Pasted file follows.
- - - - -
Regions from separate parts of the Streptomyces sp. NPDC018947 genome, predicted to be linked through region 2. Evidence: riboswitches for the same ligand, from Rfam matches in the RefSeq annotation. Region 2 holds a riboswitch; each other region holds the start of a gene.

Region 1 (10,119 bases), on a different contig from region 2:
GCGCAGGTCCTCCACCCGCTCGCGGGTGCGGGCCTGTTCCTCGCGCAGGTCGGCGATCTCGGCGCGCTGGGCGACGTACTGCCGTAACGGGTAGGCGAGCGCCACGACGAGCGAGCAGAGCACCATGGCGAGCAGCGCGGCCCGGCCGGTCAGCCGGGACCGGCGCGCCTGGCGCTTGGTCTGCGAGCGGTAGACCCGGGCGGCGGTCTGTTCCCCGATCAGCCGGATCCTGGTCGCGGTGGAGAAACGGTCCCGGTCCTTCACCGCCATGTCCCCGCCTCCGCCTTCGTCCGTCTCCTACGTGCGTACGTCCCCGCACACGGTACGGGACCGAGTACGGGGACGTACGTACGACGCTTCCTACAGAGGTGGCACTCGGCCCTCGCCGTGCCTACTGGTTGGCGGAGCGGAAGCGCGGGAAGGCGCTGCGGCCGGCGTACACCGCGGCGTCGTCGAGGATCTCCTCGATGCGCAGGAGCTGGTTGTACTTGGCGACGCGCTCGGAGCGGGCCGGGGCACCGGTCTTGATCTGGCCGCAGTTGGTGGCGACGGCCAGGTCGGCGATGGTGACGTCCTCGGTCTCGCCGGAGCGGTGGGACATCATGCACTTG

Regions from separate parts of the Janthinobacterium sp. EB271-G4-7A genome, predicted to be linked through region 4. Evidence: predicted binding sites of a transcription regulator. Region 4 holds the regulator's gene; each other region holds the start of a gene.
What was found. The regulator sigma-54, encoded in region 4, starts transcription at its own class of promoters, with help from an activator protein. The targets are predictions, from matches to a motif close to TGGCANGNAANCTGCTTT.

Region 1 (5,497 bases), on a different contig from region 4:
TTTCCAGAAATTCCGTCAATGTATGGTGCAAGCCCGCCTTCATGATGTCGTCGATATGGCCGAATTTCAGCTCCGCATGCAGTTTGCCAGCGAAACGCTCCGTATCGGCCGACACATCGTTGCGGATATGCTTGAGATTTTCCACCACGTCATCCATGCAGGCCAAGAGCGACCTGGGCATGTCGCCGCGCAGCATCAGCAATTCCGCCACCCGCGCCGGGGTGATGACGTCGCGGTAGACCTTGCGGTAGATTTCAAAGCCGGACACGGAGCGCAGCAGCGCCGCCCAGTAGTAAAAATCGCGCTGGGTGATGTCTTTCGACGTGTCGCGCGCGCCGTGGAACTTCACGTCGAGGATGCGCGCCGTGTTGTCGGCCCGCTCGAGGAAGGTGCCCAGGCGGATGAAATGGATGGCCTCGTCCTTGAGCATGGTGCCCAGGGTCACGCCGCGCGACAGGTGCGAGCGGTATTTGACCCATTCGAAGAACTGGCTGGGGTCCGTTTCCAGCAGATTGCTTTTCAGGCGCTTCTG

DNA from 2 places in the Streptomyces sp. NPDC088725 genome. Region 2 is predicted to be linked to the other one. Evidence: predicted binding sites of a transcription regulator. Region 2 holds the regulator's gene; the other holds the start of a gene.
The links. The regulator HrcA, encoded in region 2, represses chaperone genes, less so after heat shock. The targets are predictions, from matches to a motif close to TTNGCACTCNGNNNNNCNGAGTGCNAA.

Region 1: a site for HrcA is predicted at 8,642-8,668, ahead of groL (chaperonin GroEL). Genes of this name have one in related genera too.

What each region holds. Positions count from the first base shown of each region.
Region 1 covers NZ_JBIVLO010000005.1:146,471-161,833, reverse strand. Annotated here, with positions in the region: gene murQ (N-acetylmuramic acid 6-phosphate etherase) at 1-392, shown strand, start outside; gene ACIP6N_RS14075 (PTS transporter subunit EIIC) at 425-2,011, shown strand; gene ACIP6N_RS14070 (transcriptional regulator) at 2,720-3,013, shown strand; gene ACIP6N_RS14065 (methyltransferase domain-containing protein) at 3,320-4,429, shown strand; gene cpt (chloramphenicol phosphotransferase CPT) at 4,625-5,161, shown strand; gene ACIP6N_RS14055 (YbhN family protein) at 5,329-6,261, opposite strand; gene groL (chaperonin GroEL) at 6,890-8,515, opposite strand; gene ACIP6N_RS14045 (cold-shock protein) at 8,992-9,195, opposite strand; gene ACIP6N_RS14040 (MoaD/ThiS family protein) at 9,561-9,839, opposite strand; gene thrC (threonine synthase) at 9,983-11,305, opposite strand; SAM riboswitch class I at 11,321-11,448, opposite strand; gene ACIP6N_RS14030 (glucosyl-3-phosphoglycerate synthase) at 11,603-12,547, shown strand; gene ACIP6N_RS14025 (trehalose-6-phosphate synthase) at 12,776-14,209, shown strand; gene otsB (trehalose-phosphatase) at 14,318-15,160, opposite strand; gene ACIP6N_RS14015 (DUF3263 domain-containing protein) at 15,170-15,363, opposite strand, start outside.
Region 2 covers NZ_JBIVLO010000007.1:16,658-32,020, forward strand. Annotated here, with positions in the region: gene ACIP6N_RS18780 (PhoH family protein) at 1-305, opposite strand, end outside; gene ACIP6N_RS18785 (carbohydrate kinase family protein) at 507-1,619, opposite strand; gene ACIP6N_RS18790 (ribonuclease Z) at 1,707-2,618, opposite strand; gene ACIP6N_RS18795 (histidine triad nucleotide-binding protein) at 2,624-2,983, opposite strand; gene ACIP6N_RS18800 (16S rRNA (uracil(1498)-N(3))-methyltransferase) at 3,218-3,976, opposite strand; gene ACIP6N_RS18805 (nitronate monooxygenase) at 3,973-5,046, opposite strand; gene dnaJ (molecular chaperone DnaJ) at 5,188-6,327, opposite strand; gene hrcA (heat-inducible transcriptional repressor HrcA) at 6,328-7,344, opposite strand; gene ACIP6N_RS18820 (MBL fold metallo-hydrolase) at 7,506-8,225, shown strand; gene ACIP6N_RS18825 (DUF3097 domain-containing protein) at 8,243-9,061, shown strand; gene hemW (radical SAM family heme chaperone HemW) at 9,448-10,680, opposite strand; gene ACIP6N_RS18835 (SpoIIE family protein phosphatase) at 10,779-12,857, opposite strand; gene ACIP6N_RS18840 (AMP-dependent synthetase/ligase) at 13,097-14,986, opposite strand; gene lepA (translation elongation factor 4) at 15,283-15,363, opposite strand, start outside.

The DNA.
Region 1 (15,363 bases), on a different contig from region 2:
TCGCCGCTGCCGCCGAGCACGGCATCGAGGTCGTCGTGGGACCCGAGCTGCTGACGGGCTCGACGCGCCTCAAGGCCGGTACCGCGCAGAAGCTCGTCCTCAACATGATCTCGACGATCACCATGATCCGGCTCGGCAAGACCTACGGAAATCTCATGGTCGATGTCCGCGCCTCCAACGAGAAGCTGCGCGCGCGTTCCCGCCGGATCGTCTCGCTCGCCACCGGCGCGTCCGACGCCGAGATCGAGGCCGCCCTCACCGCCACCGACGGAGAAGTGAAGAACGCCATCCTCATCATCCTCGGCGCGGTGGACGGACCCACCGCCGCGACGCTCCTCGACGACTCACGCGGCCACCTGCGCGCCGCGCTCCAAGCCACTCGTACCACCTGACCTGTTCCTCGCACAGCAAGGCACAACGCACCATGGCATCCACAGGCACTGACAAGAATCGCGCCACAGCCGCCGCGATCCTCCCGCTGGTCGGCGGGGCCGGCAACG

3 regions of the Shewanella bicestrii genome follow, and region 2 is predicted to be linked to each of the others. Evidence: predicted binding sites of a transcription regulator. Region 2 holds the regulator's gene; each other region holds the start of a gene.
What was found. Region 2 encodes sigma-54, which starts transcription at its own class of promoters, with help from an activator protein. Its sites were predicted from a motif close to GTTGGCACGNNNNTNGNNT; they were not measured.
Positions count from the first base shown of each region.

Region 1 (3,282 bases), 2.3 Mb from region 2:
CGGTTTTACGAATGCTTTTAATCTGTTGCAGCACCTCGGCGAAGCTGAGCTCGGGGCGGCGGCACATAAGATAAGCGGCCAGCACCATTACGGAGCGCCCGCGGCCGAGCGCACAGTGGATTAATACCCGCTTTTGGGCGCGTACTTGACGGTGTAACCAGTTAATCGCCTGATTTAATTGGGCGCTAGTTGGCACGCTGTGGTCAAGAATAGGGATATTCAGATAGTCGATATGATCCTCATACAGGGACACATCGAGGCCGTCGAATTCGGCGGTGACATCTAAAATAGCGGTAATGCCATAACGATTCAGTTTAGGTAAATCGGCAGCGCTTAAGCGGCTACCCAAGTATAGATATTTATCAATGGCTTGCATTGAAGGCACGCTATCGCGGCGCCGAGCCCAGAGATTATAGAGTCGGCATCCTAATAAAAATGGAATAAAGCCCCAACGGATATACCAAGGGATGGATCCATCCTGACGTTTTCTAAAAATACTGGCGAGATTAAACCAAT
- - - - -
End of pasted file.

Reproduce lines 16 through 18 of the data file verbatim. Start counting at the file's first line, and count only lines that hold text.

TCGCCGCTGCCGCCGAGCACGGCATCGAGGTCGTCGTGGGACCCGAGCTGCTGACGGGCTCGACGCGCCTCAAGGCCGGTACCGCGCAGAAGCTCGTCCTCAACATGATCTCGACGATCACCATGATCCGGCTCGGCAAGACCTACGGAAATCTCATGGTCGATGTCCGCGCCTCCAACGAGAAGCTGCGCGCGCGTTCCCGCCGGATCGTCTCGCTCGCCACCGGCGCGTCCGACGCCGAGATCGAGGCCGCCCTCACCGCCACCGACGGAGAAGTGAAGAACGCCATCCTCATCATCCTCGGCGCGGTGGACGGACCCACCGCCGCGACGCTCCTCGACGACTCACGCGGCCACCTGCGCGCCGCGCTCCAAGCCACTCGTACCACCTGACCTGTTCCTCGCACAGCAAGGCACAACGCACCATGGCATCCACAGGCACTGACAAGAATCGCGCCACAGCCGCCGCGATCCTCCCGCTGGTCGGCGGGGCCGGCAACG

3 regions of the Shewanella bicestrii genome follow, and region 2 is predicted to be linked to each of the others. Evidence: predicted binding sites of a transcription regulator. Region 2 holds the regulator's gene; each other region holds the start of a gene.
What was found. Region 2 encodes sigma-54, which starts transcription at its own class of promoters, with help from an activator protein. Its sites were predicted from a motif close to GTTGGCACGNNNNTNGNNT; they were not measured.